CIO: James Brown of the Enterprise

Ann All

It seems safe to say that the CIO is the hardest-working executive in the enterprise, at least based on the number of roles he or she is expected to fill.


Two business professors who authored this Optimize article put the magic number at seven: utility provider, information steward, educator, integrator, organizational architect, relationship architect and strategist.


According to their research, most CIOs are quite effective in the first three roles, but many need work on the latter four, which will require them to leave the comfort zone of technical acumen.


In a CIOUpdate article, an EDS fellow says CIOs must fill at least seven roles in addition to chief information officer: chief investigative officer, chief international officer, chief inoculation officer, chief identity officer, chief innovation officer, chief integration officer and, our favorite, chief irritation officer.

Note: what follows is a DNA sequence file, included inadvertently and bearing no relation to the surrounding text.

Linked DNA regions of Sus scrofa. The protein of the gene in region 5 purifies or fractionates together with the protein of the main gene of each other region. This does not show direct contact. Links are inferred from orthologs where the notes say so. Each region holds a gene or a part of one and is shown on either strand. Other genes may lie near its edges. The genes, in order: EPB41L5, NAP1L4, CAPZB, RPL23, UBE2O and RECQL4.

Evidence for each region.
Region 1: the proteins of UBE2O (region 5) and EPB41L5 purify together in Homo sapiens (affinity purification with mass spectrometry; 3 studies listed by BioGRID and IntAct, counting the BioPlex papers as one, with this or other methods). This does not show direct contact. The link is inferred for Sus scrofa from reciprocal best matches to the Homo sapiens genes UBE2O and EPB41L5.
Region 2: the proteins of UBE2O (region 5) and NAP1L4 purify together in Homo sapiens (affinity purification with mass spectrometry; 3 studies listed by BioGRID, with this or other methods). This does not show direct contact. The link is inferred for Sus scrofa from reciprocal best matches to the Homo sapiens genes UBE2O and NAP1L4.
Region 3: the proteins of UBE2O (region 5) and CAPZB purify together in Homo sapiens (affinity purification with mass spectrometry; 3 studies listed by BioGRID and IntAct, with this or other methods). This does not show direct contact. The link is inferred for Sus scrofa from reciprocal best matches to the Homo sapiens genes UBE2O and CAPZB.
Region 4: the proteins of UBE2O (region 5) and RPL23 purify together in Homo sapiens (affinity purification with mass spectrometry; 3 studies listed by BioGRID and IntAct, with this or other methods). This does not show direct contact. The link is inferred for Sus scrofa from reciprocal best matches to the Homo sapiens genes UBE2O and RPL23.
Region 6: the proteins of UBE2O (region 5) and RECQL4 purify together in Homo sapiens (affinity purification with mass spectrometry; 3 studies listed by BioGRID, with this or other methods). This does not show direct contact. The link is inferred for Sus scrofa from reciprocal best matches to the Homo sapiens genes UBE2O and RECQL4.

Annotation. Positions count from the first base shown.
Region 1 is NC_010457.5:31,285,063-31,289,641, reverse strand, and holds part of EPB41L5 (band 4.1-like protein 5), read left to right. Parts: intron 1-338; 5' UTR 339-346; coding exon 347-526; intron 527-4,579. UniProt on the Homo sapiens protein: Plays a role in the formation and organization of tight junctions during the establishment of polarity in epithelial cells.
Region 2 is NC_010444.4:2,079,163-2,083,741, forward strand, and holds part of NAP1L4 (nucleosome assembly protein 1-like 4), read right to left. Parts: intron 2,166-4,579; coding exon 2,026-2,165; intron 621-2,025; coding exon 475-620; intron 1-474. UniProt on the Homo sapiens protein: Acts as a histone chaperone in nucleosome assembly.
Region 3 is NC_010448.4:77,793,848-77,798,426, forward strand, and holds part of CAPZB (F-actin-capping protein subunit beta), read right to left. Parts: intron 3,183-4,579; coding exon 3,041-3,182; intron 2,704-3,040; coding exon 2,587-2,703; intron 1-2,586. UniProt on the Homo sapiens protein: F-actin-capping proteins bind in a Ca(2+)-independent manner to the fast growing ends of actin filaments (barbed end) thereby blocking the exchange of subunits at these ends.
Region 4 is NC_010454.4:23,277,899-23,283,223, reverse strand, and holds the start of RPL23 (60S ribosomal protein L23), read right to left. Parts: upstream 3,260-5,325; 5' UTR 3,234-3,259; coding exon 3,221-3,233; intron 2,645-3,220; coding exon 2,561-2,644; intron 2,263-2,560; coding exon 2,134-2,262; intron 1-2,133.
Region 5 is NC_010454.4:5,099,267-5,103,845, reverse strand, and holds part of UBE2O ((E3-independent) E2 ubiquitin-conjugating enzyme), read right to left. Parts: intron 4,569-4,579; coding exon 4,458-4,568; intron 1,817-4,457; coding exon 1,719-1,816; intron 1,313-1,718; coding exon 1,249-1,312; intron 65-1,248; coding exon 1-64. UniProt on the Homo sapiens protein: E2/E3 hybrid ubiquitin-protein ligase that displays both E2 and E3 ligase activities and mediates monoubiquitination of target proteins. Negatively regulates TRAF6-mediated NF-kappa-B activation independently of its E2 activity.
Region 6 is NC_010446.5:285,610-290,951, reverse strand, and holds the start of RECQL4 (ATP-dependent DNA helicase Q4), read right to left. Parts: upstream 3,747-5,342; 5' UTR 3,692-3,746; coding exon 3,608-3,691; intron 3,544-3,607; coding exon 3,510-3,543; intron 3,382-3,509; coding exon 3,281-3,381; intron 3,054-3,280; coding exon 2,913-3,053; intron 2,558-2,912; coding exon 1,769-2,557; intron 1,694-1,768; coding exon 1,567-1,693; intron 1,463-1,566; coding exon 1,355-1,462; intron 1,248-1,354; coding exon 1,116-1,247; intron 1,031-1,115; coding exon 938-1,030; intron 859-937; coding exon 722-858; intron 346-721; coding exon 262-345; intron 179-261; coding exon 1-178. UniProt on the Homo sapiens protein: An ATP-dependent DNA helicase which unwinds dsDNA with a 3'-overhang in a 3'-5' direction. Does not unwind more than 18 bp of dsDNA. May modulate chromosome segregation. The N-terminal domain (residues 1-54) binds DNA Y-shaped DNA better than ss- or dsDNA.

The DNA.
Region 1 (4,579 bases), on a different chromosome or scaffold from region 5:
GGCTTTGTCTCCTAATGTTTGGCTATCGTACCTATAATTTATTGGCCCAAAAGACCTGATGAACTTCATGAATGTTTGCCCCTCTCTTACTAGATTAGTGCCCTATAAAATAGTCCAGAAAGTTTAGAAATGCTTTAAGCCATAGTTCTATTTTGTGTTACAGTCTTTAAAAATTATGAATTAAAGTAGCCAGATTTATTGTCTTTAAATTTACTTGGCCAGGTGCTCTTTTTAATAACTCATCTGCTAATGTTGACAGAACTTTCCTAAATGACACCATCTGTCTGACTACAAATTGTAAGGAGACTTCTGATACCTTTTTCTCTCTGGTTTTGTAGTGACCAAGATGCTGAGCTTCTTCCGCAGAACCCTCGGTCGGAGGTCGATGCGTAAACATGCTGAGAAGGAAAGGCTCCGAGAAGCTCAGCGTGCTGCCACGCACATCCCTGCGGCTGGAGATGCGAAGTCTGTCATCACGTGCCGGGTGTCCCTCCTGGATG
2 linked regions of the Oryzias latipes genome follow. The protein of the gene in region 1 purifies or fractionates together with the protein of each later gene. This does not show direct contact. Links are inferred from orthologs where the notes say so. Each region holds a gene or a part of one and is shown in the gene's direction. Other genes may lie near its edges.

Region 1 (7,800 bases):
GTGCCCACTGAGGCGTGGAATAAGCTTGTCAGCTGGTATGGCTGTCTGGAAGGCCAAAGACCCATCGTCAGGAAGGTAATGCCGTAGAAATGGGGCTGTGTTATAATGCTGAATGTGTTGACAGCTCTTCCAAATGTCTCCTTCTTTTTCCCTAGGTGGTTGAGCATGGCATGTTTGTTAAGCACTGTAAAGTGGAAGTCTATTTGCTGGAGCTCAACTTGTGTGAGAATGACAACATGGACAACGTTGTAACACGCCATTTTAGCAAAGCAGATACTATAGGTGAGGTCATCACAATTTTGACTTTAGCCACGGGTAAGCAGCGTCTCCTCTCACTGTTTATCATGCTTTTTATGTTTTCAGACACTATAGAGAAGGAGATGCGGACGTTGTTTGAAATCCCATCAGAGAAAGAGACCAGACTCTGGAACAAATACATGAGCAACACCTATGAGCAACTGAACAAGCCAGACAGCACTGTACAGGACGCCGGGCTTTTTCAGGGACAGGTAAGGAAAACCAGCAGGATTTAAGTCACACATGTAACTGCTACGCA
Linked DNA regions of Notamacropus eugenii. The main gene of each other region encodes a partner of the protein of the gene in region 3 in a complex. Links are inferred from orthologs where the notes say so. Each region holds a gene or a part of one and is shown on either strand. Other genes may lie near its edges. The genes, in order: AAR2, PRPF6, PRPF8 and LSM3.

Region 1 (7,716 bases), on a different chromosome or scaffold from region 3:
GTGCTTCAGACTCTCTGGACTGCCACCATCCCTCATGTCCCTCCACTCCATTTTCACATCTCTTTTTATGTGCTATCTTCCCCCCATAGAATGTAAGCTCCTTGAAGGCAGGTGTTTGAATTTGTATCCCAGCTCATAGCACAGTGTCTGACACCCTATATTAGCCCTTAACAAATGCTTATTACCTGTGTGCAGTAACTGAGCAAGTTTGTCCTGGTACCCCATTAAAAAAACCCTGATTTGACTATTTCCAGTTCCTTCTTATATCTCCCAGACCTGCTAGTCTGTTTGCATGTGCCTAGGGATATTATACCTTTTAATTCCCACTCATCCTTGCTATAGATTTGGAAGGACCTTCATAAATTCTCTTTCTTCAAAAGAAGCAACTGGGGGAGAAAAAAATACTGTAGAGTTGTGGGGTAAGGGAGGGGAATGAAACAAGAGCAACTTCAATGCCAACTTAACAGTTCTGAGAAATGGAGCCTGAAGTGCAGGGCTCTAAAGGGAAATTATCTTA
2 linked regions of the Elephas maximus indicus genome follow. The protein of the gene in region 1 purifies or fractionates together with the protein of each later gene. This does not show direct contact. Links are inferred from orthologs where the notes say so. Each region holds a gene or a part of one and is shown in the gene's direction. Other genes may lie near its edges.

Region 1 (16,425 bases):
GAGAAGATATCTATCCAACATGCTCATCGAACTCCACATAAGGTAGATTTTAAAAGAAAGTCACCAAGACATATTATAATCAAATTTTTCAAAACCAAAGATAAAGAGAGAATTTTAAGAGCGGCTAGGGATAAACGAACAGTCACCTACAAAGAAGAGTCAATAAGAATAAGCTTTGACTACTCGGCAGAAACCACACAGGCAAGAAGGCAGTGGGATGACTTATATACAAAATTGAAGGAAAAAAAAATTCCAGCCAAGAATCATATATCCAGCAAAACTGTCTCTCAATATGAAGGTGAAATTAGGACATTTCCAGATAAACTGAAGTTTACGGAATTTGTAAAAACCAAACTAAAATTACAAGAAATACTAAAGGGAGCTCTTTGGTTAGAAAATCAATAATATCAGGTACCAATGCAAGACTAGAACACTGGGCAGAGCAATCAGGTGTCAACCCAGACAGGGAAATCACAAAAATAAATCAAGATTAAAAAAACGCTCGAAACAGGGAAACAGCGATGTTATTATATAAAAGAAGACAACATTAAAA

The chief irritation officer is described as a "strategic irritant" who respects, yet challenges, the status quo and strikes "a balance between what's technically possible and what's economically feasible."


As a bonus, the fellow mentions the three roles that no self-respecting CIO wants to play: chief inertia officer, chief impediment officer and chief inefficiency officer.


In an IT Business Edge interview, TCG Advisors Managing Director Philip Lay contends that no company should expect a single person to be able to wear that many hats.


Lay suggests that companies should instead create two positions: chief process innovation officer and chief information technology officer, with them splitting duties roughly on a left brain/right brain basis.


We think it's safe to say that today's CIO has got a brand new bag.

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